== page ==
What Are the Northern Lights? A Four Minute Guide – Eco Companion

What Are the Northern Lights? A Four Minute Guide

If you’ve ever been lucky enough to travel to the far north, in the high latitudes of the Arctic (or areas of Alaska, Canada, Scandinavia, Russia, etc.), you may have seen a mysterious phenomenon lighting up the night sky with incredible colours.

These flowing streams of light are commonly known as the Northern Lights, but the scientific term for this unforgettable natural event is the aurora borealis. In the southern hemisphere (close to Antarctica), this phenomenon is known as the aurora australis.

An aurora is not some form of dark magic; in fact, with a bit of knowledge concerning our planet and its place in the solar system, aurora can be quite easily explained. “Solar wind” is a continuous stream of highly charged particles that is launched from the upper atmosphere of our Sun, and this “wind” races through the solar system, striking planets as it moves.


When this solar wind (a form of plasma) approaches the Earth, it is deflected by the Earth’s natural electromagnetic field, protecting the planet and all of us from those dangerous radioactive particles. When there is an unusually high number of these particles passing through our planet’s magnetosphere, some of the electrons and protons are filtered down into Earth’s upper atmosphere. The release of energy (ionization and excitation of other molecules) during this filtering results in remarkable bands of light appearing in the night sky.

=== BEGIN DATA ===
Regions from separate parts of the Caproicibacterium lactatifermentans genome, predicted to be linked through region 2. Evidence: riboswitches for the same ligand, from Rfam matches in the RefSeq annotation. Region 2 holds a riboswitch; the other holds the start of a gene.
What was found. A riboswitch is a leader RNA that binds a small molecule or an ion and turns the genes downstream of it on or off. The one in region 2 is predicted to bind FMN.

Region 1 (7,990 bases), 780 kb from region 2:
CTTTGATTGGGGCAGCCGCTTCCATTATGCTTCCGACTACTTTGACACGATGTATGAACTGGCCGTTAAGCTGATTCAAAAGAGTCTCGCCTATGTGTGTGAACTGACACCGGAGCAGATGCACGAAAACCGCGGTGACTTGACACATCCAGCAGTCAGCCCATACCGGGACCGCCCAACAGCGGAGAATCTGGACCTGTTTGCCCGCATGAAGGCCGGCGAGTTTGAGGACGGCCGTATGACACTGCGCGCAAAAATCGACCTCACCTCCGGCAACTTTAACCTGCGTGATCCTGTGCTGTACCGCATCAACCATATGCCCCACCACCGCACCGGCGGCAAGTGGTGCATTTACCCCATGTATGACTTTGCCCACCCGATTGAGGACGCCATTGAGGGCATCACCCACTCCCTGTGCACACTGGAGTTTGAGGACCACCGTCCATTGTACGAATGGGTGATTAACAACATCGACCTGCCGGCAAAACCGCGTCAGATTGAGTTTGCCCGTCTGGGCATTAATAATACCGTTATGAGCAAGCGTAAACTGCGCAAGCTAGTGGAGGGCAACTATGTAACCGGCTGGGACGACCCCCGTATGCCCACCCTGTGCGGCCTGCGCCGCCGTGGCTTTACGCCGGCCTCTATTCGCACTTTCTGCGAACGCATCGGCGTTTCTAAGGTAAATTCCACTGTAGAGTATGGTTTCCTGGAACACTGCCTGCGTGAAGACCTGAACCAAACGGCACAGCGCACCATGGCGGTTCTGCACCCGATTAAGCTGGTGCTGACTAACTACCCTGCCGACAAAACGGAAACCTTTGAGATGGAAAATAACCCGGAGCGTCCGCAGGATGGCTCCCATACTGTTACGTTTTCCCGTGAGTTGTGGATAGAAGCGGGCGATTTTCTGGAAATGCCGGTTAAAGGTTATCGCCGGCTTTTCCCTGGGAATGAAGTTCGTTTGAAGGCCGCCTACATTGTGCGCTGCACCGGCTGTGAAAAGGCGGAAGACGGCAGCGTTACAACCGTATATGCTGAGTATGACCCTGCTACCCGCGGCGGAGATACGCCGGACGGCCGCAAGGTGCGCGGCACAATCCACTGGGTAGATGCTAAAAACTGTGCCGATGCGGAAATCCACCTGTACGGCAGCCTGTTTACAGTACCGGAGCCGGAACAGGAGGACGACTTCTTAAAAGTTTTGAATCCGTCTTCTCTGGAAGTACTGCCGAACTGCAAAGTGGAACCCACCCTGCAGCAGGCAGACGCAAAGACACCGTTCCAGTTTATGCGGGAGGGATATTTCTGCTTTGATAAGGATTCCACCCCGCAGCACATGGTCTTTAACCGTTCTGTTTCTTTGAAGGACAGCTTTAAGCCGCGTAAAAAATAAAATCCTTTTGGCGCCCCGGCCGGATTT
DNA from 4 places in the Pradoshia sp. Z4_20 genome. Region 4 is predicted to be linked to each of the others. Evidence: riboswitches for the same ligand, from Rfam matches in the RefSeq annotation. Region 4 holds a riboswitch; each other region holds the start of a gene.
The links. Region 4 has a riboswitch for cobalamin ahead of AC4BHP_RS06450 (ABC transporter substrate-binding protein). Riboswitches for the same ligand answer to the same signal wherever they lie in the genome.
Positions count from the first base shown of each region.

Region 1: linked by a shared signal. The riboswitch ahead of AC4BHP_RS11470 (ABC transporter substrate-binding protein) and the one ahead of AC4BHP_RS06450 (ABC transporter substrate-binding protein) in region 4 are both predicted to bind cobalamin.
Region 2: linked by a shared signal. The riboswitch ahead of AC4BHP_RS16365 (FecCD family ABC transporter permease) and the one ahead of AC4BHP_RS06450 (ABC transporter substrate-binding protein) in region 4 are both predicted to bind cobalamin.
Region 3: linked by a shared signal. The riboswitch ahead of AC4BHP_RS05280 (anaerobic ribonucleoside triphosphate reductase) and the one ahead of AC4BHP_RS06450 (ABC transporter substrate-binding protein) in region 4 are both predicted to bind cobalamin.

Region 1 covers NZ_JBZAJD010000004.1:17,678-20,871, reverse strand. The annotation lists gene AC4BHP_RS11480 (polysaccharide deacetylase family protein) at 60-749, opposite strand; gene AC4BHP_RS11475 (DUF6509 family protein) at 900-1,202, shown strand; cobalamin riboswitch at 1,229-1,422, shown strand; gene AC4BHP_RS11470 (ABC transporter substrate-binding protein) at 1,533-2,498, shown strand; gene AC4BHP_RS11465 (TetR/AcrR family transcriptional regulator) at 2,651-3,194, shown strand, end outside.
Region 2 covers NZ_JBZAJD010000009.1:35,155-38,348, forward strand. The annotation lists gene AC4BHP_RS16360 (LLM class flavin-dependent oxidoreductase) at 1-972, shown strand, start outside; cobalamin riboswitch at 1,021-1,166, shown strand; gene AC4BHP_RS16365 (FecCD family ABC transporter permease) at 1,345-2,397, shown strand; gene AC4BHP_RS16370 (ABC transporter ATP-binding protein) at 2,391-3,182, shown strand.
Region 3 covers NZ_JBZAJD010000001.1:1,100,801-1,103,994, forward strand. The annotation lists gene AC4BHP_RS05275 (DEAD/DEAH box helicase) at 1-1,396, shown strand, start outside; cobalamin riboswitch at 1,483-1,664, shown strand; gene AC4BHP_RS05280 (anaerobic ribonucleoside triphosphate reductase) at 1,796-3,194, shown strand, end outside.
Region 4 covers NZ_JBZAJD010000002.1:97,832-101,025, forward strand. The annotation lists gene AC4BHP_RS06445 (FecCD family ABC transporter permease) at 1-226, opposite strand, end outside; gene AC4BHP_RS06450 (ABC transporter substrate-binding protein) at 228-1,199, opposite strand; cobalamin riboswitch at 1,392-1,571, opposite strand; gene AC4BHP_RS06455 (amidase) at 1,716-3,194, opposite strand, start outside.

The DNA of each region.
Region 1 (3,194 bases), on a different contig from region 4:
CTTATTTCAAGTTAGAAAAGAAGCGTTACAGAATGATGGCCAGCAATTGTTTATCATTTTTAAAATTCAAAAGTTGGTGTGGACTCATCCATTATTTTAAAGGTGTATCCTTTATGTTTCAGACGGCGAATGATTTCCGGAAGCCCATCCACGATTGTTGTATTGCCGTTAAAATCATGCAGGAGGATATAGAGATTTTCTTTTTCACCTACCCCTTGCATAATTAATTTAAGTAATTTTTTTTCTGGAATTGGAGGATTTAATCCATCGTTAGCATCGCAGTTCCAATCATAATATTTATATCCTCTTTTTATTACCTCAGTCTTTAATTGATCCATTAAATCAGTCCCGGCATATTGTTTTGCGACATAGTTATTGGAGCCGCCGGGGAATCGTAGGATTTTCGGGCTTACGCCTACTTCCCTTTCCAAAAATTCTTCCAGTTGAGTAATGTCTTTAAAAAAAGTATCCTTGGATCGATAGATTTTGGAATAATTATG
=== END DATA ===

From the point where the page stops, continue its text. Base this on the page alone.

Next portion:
These auroras are typically only seen at high altitudes because the planet’s poles (North and South) attract these charged particles. Depending on the wavelength and composition of these charged particles, we see different colors. Green is the most commonly reported color, but rare auroras of blue and red can also be seen, and are typically produced by proton filtering at even lower latitudes!


These awe-inspiring sights are normally spotted in a region called the auroral zone, but every 11 years, during a large recurring geomagnetic storm, this zone expands significantly. For the three years following this “peak time”, sky-gazers at lower latitudes can enjoy one of nature’s most inexplicable and beautiful events. So, if you ever see lights dancing far on the horizon, don’t be afraid… you should consider yourself lucky. You are one of the few human beings to witness the full glory of the Northern Lights!

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